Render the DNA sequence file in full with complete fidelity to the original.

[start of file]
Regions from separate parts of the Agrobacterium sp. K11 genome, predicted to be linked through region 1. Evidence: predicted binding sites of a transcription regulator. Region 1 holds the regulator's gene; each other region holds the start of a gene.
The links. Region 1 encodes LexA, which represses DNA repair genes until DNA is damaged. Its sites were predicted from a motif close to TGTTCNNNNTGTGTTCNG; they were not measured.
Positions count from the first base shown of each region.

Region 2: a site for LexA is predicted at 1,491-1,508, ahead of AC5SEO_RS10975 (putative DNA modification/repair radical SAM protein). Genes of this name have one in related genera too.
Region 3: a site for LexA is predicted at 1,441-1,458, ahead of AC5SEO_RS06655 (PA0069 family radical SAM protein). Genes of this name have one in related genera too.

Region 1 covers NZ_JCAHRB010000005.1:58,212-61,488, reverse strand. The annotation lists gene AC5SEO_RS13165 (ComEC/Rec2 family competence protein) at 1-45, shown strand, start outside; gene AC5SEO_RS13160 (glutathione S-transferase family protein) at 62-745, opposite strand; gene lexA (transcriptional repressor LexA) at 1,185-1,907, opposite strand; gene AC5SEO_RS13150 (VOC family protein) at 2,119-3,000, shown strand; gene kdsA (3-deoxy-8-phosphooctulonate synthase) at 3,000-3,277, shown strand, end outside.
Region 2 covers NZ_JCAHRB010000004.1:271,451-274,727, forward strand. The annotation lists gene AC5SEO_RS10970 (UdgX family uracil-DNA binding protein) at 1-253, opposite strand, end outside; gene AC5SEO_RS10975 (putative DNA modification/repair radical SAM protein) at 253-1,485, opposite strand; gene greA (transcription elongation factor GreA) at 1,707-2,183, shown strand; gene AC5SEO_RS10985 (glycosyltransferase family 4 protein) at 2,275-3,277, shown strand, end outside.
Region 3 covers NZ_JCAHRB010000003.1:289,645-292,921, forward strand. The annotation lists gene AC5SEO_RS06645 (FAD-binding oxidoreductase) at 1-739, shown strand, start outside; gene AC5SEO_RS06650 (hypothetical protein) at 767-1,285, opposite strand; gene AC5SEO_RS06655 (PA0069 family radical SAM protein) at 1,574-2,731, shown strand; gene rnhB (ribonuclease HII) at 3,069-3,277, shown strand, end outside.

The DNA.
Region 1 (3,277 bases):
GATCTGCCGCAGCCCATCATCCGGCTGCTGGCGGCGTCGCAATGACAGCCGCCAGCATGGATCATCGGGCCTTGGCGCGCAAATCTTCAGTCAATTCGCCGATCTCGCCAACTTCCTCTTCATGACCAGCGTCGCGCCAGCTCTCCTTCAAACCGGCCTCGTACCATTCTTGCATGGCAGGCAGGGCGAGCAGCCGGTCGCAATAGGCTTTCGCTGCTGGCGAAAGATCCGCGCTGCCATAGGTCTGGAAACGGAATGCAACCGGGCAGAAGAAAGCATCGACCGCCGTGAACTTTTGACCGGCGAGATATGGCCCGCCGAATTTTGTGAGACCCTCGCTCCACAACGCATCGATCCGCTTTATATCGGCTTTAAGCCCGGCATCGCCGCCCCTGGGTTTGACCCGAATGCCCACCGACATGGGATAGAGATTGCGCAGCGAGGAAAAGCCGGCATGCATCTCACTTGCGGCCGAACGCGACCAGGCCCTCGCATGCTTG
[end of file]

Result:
Regions from separate parts of the Agrobacterium sp. K11 genome, predicted to be linked through region 1. Evidence: predicted binding sites of a transcription regulator. Region 1 holds the regulator's gene; each other region holds the start of a gene.
The links. Region 1 encodes LexA, which represses DNA repair genes until DNA is damaged. Its sites were predicted from a motif close to TGTTCNNNNTGTGTTCNG; they were not measured.
Positions count from the first base shown of each region.

Region 2: a site for LexA is predicted at 1,491-1,508, ahead of AC5SEO_RS10975 (putative DNA modification/repair radical SAM protein). Genes of this name have one in related genera too.
Region 3: a site for LexA is predicted at 1,441-1,458, ahead of AC5SEO_RS06655 (PA0069 family radical SAM protein). Genes of this name have one in related genera too.

Region 1 covers NZ_JCAHRB010000005.1:58,212-61,488, reverse strand. The annotation lists gene AC5SEO_RS13165 (ComEC/Rec2 family competence protein) at 1-45, shown strand, start outside; gene AC5SEO_RS13160 (glutathione S-transferase family protein) at 62-745, opposite strand; gene lexA (transcriptional repressor LexA) at 1,185-1,907, opposite strand; gene AC5SEO_RS13150 (VOC family protein) at 2,119-3,000, shown strand; gene kdsA (3-deoxy-8-phosphooctulonate synthase) at 3,000-3,277, shown strand, end outside.
Region 2 covers NZ_JCAHRB010000004.1:271,451-274,727, forward strand. The annotation lists gene AC5SEO_RS10970 (UdgX family uracil-DNA binding protein) at 1-253, opposite strand, end outside; gene AC5SEO_RS10975 (putative DNA modification/repair radical SAM protein) at 253-1,485, opposite strand; gene greA (transcription elongation factor GreA) at 1,707-2,183, shown strand; gene AC5SEO_RS10985 (glycosyltransferase family 4 protein) at 2,275-3,277, shown strand, end outside.
Region 3 covers NZ_JCAHRB010000003.1:289,645-292,921, forward strand. The annotation lists gene AC5SEO_RS06645 (FAD-binding oxidoreductase) at 1-739, shown strand, start outside; gene AC5SEO_RS06650 (hypothetical protein) at 767-1,285, opposite strand; gene AC5SEO_RS06655 (PA0069 family radical SAM protein) at 1,574-2,731, shown strand; gene rnhB (ribonuclease HII) at 3,069-3,277, shown strand, end outside.

The DNA.
Region 1 (3,277 bases):
GATCTGCCGCAGCCCATCATCCGGCTGCTGGCGGCGTCGCAATGACAGCCGCCAGCATGGATCATCGGGCCTTGGCGCGCAAATCTTCAGTCAATTCGCCGATCTCGCCAACTTCCTCTTCATGACCAGCGTCGCGCCAGCTCTCCTTCAAACCGGCCTCGTACCATTCTTGCATGGCAGGCAGGGCGAGCAGCCGGTCGCAATAGGCTTTCGCTGCTGGCGAAAGATCCGCGCTGCCATAGGTCTGGAAACGGAATGCAACCGGGCAGAAGAAAGCATCGACCGCCGTGAACTTTTGACCGGCGAGATATGGCCCGCCGAATTTTGTGAGACCCTCGCTCCACAACGCATCGATCCGCTTTATATCGGCTTTAAGCCCGGCATCGCCGCCCCTGGGTTTGACCCGAATGCCCACCGACATGGGATAGAGATTGCGCAGCGAGGAAAAGCCGGCATGCATCTCACTTGCGGCCGAACGCGACCAGGCCCTCGCATGCTTG